Any foodie worth his or her Himalayan pink sea salt will quickly proclaim the kitchen to be the best room in the house. But did you know it is also the go-to spot for friends and family members to connect while cooking, snacking, or eating dinner? Fifty-three percent of adults with children under age 18 eat together at home six or seven nights a week, according to a 2013 Gallup poll.
While it’s great for family unity, the truth is all this cooking, eating, and snacking can add up to a hefty grocery bill. Fortunately, there are shopping and cooking strategies that can help ease the financial burden. Use these tips to save money in the kitchen all while making delicious, gourmet-style food your family will love to eat.
Honor your taste buds. Plan your meals around foods you and your family like to eat. Resist the temptation to buy something just because the price is discounted or you feel it’s the type of food you should be eating.
Check sale items. If your store is offering a promotional price for an item on your shopping list, such as cucumbers, apples, or avocados — grab a few extra. This lets you add a dessert, salad, or appetizer to your meal. Think yummy baked apples, avocado salad with cucumber, or guacamole.
Be realistic. Everyone loves a bargain, but don’t pay more for a bulk item unless you’re certain you will use it all. While it may be less expensive per ounce, it’s not really a better value if much of it goes to waste.
Save unused portions. Ever made a recipe that called for one tablespoon of tomato paste and all you had was an 8-ounce can? What about taking a cup of chicken broth from a 1-quart container? If you can’t buy the exact portion you need for a dish, save the remainder in a labeled plastic bag, freeze, and reuse it later.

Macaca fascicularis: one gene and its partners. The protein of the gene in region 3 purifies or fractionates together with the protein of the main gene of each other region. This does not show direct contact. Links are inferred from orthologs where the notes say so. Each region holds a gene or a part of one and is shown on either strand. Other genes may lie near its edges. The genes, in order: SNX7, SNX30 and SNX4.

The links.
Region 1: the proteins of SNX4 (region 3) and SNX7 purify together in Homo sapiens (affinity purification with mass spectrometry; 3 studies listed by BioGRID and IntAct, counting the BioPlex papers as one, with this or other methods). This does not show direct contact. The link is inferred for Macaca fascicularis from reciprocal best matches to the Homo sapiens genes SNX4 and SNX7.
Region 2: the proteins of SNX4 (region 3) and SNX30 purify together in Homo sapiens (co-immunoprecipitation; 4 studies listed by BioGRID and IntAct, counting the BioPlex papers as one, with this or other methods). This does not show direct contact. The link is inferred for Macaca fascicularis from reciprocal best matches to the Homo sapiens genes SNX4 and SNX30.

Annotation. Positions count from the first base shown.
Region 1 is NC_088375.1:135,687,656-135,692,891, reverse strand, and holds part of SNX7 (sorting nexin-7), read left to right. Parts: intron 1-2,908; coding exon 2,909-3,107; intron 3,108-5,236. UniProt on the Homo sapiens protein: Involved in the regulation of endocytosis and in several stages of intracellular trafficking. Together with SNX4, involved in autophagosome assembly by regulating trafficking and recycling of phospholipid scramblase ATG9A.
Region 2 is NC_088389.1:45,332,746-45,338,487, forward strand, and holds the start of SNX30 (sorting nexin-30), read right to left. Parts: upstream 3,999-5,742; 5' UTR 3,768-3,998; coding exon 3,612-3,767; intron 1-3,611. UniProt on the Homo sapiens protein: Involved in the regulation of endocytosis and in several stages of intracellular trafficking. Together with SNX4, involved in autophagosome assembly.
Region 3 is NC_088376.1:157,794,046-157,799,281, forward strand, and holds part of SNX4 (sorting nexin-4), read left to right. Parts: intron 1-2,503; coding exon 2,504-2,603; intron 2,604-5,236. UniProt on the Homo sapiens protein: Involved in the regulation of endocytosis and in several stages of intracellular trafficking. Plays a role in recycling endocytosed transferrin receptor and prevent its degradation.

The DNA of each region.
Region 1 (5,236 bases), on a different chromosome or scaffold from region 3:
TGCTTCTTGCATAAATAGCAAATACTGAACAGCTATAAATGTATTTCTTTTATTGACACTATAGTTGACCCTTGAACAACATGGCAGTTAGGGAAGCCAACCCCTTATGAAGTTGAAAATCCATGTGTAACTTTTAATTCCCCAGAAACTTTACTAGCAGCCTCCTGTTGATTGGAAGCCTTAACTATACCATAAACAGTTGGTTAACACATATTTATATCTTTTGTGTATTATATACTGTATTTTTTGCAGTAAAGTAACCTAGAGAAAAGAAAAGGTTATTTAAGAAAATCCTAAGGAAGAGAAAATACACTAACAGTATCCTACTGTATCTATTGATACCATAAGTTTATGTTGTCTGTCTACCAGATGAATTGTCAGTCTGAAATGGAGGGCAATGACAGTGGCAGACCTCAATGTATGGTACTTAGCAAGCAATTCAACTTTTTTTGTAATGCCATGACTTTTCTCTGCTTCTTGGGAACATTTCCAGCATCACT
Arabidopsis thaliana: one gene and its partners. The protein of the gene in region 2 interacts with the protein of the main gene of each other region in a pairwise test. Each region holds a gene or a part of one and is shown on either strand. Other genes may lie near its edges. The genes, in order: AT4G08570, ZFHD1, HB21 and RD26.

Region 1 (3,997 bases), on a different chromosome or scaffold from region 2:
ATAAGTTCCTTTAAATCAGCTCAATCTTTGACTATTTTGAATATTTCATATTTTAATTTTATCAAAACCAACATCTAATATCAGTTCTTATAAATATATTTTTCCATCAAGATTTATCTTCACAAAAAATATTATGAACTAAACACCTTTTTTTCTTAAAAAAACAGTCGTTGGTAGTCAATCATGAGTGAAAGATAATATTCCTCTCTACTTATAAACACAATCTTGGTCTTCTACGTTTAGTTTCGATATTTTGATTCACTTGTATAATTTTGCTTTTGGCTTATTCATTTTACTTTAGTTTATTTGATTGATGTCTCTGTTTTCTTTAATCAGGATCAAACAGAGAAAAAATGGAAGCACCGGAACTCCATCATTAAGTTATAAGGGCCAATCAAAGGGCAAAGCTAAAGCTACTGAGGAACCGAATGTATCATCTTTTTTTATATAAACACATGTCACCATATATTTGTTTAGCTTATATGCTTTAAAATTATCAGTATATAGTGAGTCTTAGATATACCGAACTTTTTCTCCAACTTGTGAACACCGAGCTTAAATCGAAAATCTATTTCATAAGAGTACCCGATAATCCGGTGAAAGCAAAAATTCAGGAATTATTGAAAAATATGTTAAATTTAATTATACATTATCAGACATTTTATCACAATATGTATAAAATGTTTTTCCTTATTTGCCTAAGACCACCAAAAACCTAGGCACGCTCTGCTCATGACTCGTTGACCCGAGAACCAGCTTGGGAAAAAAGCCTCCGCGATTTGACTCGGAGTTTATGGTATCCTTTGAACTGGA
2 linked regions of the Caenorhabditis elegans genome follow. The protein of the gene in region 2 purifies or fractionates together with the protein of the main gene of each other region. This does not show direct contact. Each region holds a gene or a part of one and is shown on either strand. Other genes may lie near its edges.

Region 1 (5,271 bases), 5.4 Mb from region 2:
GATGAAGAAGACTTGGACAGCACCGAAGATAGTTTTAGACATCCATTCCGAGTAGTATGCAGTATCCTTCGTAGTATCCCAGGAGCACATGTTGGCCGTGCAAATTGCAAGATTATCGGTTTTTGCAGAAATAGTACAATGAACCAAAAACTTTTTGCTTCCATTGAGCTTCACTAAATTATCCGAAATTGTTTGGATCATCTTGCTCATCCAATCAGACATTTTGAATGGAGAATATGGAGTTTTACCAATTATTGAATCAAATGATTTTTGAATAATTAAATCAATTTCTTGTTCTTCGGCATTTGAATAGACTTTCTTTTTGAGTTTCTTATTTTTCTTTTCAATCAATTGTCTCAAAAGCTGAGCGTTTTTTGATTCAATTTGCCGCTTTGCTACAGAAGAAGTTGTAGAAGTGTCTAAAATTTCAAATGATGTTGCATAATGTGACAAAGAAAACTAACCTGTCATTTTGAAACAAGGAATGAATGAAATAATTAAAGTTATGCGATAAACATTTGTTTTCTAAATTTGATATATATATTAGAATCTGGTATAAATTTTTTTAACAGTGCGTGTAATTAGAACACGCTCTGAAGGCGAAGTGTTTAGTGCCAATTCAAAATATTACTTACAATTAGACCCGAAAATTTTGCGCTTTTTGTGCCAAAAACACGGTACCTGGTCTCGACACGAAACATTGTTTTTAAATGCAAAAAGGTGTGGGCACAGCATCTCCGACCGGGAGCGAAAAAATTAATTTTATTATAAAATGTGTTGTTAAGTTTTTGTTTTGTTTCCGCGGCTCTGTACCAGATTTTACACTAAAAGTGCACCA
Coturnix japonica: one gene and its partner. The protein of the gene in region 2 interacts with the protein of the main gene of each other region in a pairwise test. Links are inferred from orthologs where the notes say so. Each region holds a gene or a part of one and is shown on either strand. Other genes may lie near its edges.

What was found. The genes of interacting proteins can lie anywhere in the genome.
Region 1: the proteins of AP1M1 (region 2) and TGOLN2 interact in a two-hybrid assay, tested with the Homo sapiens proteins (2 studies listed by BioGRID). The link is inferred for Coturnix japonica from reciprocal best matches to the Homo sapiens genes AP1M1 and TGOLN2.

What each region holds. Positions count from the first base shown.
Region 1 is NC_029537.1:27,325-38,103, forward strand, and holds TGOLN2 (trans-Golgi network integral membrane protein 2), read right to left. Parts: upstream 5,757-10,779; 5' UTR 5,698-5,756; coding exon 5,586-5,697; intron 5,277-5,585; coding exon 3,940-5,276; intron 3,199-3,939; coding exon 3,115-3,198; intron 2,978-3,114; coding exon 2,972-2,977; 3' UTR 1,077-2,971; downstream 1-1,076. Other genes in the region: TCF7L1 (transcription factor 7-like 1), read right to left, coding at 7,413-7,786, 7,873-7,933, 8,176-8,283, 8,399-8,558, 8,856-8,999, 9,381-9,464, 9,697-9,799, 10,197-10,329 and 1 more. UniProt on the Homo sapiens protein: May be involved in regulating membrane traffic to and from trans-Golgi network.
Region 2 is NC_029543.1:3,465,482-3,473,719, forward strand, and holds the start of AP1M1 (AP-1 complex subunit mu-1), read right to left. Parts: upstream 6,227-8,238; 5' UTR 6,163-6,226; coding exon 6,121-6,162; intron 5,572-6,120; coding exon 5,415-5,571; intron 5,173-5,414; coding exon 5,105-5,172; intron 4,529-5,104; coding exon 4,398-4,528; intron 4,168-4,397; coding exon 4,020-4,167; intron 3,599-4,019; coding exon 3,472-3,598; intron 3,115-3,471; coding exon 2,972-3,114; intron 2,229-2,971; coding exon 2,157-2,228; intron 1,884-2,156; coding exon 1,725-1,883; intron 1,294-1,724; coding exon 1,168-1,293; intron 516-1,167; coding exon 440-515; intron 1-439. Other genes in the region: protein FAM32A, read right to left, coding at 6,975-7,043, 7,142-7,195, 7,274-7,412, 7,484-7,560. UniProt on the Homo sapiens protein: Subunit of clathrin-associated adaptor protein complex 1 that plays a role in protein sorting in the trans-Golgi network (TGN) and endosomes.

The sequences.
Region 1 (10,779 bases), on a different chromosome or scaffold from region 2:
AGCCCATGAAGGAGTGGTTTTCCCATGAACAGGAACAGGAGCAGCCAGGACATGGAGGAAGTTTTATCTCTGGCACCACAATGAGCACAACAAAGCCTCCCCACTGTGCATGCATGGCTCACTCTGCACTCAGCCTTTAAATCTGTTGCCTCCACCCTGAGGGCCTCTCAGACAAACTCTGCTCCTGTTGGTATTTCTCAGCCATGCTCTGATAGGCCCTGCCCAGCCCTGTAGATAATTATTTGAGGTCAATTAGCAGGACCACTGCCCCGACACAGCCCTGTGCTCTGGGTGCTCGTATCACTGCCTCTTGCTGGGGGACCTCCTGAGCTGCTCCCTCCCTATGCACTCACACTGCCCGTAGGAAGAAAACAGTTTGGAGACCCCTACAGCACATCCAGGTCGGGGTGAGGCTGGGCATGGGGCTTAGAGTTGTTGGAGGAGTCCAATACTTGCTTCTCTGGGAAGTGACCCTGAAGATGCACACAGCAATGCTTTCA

Choose recipes wisely. You found the tastiest-looking recipe — now stop and check how many servings it yields. Only select recipes that make the correct number of portions for your family. If the serving size is too large, consider halving the quantities before making your shopping list.
Get creative with leftovers. Before heading to the store, first check your pantry and fridge to see what ingredients you already have. Yesterday’s roast chicken can easily become a salad, soup, or casserole. And Tuesday’s hamburger patties can be transformed into tasty tacos. Top it off with fresh fruit and veggies, such as sliced avocados and chopped scallions, and voilà! You’ve got another delicious meal.
Go low and slow. Chuck roast, brisket, pork shoulder, and other similar cuts of meat are often less expensive because they are generally tougher and contain more fat. But these cuts are delicious when slow cooked at a low temperature for a long period of time. Try making one in a slow cooker for a tender, delicious main course.
With a little planning and creativity, you and your family can spend quality time together surrounded by great food, and at the same time feel good about that bottom line on your grocery receipt.